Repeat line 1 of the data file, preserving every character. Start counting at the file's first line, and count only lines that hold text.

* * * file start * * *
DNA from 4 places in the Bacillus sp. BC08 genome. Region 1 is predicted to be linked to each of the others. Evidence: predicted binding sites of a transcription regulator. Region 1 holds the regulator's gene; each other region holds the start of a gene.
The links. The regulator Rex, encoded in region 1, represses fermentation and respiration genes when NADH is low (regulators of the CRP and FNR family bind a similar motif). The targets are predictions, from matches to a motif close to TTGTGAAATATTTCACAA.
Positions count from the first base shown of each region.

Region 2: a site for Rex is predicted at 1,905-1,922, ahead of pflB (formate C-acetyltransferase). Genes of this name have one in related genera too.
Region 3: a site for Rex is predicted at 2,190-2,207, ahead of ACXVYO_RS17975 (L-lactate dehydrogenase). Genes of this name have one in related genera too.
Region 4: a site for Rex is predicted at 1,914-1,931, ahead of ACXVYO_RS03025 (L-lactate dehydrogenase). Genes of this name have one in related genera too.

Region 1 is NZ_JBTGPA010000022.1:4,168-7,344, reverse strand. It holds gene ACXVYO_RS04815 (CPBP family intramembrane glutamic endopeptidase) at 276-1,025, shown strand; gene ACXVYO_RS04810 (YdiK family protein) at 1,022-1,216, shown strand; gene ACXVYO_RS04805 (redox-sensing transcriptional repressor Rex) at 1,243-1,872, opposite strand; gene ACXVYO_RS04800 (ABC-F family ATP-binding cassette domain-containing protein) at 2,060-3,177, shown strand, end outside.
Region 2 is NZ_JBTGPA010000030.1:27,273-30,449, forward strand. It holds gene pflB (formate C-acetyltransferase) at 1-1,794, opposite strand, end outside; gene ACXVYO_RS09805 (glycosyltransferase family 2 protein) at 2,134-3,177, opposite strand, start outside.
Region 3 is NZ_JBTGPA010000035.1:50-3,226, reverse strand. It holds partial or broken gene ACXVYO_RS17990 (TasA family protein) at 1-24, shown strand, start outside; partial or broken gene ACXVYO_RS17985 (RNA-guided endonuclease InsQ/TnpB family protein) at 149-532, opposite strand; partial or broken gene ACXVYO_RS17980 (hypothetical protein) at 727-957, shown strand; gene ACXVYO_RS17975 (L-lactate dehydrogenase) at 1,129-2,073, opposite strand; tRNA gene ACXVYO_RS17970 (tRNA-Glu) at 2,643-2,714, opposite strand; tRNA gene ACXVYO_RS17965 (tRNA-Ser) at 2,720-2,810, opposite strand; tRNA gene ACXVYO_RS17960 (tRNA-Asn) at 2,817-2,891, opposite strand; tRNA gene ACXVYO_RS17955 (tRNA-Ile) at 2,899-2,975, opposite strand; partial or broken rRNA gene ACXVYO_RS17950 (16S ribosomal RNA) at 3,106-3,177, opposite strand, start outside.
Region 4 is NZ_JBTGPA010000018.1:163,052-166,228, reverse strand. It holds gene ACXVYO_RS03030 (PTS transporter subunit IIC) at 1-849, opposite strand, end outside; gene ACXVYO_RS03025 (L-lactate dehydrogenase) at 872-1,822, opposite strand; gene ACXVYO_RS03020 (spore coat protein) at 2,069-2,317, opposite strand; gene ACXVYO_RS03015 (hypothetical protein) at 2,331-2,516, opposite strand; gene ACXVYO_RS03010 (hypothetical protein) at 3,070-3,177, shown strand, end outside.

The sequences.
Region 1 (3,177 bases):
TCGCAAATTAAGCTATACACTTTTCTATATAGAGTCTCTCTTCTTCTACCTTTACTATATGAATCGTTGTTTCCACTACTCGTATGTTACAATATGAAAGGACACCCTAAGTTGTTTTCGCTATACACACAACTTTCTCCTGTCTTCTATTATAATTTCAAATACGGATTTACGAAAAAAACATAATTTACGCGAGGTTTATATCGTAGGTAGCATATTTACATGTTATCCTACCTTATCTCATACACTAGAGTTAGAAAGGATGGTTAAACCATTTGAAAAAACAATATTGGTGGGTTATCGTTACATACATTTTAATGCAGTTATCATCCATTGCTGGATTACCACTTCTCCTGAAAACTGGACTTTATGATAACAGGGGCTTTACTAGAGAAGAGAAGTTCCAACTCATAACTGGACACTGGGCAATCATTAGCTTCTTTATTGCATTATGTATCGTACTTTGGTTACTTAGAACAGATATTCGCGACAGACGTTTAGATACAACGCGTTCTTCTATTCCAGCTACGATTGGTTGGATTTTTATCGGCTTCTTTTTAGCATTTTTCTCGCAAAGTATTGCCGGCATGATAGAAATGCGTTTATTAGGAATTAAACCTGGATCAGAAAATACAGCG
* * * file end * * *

DNA from 4 places in the Bacillus sp. BC08 genome. Region 1 is predicted to be linked to each of the others. Evidence: predicted binding sites of a transcription regulator. Region 1 holds the regulator's gene; each other region holds the start of a gene.